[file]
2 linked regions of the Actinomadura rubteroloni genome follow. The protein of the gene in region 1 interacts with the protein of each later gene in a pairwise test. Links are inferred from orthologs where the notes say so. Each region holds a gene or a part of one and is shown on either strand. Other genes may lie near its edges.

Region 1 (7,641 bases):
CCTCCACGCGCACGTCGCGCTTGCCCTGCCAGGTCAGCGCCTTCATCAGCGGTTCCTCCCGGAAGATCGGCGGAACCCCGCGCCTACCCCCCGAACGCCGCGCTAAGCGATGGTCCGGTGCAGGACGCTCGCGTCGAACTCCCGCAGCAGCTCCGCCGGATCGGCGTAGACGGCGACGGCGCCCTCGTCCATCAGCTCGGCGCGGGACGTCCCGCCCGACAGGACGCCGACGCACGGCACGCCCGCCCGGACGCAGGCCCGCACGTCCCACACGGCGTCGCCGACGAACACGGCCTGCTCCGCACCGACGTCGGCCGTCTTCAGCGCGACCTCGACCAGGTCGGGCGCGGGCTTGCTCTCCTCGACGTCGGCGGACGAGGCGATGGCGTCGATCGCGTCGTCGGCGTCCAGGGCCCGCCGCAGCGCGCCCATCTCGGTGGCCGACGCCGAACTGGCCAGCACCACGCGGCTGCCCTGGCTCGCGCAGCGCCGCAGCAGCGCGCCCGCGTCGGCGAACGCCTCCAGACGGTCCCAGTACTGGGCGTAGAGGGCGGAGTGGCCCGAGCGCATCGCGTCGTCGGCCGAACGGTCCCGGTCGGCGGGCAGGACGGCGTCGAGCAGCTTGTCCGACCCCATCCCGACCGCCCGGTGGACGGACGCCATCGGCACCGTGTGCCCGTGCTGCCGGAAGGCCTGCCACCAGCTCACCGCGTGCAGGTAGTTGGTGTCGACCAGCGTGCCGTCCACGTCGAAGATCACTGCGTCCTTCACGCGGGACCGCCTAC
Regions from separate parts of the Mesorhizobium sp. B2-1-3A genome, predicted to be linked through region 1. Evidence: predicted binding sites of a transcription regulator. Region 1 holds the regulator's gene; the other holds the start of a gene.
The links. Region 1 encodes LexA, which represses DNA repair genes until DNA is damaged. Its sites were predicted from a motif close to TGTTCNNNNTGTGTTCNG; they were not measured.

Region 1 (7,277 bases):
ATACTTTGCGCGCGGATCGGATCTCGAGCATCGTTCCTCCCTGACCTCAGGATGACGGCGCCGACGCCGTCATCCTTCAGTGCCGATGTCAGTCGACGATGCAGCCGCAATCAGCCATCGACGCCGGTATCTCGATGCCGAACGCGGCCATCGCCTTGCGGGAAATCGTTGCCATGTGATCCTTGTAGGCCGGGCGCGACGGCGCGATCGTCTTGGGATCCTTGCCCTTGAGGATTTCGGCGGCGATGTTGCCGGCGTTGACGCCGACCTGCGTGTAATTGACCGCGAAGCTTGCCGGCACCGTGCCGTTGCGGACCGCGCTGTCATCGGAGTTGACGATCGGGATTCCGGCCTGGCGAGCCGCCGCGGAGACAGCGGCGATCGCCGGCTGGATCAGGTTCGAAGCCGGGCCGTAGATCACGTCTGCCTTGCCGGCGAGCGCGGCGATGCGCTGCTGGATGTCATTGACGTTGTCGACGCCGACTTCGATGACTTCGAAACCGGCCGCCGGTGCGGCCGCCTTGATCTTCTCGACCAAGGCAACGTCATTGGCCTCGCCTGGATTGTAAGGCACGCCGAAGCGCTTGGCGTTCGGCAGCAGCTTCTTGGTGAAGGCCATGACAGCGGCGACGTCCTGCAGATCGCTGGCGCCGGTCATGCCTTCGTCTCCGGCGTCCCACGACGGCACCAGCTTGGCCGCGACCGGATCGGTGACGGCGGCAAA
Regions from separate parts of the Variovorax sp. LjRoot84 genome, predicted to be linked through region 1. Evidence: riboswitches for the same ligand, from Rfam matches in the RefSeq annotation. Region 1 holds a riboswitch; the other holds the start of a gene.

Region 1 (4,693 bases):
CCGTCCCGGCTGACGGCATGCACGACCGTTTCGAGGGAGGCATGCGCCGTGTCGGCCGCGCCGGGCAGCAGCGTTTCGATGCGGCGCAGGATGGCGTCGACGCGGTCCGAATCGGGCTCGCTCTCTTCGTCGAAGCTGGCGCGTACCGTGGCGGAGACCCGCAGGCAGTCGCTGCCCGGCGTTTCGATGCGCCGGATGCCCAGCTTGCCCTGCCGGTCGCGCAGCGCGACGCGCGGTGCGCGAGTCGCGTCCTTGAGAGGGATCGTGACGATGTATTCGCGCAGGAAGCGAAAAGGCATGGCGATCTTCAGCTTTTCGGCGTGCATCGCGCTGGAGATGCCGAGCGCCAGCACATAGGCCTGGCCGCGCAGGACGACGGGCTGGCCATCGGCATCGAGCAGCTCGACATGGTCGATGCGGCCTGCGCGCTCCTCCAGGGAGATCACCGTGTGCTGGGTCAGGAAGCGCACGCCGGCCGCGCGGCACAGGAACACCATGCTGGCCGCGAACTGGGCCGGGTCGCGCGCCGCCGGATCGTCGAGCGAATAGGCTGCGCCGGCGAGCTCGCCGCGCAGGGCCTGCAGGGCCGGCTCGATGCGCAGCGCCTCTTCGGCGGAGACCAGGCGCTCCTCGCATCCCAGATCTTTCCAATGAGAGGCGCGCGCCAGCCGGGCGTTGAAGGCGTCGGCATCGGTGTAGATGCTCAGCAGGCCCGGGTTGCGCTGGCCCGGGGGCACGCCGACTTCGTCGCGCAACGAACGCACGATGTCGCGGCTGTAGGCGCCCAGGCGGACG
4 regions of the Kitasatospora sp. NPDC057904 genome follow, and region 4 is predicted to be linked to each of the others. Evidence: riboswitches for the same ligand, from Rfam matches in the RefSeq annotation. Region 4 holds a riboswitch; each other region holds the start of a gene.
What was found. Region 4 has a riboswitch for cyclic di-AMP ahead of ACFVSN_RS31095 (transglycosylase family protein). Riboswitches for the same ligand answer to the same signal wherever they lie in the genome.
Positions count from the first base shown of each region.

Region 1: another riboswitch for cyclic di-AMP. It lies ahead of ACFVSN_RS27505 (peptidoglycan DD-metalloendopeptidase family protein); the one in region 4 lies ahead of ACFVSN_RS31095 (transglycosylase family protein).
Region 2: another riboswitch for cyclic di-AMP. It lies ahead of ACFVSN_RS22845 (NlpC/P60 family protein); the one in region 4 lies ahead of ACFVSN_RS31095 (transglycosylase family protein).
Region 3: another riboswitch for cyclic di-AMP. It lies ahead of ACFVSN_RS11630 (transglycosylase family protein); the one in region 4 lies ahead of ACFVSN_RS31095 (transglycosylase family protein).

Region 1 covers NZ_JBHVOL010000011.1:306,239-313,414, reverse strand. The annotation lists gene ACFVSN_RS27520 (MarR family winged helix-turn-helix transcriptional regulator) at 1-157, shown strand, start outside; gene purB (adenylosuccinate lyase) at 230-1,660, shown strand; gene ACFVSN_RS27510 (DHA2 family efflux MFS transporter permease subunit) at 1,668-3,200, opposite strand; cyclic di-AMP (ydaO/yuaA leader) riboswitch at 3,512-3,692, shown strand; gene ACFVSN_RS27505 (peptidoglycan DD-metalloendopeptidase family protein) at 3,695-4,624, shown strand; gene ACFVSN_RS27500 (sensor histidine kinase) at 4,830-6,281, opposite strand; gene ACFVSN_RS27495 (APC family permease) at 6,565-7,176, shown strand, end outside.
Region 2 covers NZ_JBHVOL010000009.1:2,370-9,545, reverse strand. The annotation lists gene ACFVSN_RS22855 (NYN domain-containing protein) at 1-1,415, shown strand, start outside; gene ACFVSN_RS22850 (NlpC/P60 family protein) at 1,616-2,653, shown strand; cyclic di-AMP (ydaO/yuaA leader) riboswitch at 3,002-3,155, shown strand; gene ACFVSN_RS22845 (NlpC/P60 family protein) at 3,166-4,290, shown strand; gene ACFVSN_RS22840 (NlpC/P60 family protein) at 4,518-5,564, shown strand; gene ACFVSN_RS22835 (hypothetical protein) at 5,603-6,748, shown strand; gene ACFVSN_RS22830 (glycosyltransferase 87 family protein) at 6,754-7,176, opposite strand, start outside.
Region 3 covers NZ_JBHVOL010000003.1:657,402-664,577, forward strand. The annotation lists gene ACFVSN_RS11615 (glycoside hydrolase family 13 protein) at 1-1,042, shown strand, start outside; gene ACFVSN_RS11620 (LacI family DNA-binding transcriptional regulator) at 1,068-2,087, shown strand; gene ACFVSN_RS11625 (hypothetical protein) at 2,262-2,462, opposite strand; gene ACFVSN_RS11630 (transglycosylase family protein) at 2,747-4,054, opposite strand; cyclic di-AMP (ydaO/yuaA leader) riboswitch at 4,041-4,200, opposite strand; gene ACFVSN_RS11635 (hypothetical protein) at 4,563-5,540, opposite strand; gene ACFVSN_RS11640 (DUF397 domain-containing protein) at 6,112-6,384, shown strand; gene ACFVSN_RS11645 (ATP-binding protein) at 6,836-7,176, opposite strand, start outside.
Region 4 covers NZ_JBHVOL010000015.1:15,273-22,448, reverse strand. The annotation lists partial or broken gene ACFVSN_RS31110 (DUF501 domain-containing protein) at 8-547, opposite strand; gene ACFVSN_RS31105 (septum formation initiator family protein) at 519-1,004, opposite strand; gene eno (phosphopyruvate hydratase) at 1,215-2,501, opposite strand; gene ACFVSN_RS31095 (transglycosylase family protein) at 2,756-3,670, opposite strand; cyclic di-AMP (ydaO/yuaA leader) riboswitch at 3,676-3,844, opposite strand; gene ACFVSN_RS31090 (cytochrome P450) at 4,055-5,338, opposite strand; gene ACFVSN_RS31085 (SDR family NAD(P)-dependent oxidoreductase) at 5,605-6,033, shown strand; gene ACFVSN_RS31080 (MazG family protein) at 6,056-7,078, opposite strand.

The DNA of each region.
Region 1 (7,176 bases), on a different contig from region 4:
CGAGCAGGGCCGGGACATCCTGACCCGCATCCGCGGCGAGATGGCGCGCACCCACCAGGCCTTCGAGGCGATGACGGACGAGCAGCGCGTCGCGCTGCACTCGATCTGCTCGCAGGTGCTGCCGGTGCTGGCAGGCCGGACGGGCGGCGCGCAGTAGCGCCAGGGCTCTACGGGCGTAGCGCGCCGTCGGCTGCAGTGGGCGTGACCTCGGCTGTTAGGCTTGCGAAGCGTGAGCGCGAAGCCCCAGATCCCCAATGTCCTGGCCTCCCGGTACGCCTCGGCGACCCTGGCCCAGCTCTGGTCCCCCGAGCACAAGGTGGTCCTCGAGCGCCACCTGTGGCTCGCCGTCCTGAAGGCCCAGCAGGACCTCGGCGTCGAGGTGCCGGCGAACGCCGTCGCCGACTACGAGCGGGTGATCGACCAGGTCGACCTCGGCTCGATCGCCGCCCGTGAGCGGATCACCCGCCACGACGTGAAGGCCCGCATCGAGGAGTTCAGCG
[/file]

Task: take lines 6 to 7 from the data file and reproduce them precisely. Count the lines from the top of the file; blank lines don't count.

Region 1 (7,277 bases):
ATACTTTGCGCGCGGATCGGATCTCGAGCATCGTTCCTCCCTGACCTCAGGATGACGGCGCCGACGCCGTCATCCTTCAGTGCCGATGTCAGTCGACGATGCAGCCGCAATCAGCCATCGACGCCGGTATCTCGATGCCGAACGCGGCCATCGCCTTGCGGGAAATCGTTGCCATGTGATCCTTGTAGGCCGGGCGCGACGGCGCGATCGTCTTGGGATCCTTGCCCTTGAGGATTTCGGCGGCGATGTTGCCGGCGTTGACGCCGACCTGCGTGTAATTGACCGCGAAGCTTGCCGGCACCGTGCCGTTGCGGACCGCGCTGTCATCGGAGTTGACGATCGGGATTCCGGCCTGGCGAGCCGCCGCGGAGACAGCGGCGATCGCCGGCTGGATCAGGTTCGAAGCCGGGCCGTAGATCACGTCTGCCTTGCCGGCGAGCGCGGCGATGCGCTGCTGGATGTCATTGACGTTGTCGACGCCGACTTCGATGACTTCGAAACCGGCCGCCGGTGCGGCCGCCTTGATCTTCTCGACCAAGGCAACGTCATTGGCCTCGCCTGGATTGTAAGGCACGCCGAAGCGCTTGGCGTTCGGCAGCAGCTTCTTGGTGAAGGCCATGACAGCGGCGACGTCCTGCAGATCGCTGGCGCCGGTCATGCCTTCGTCTCCGGCGTCCCACGACGGCACCAGCTTGGCCGCGACCGGATCGGTGACGGCGGCAAA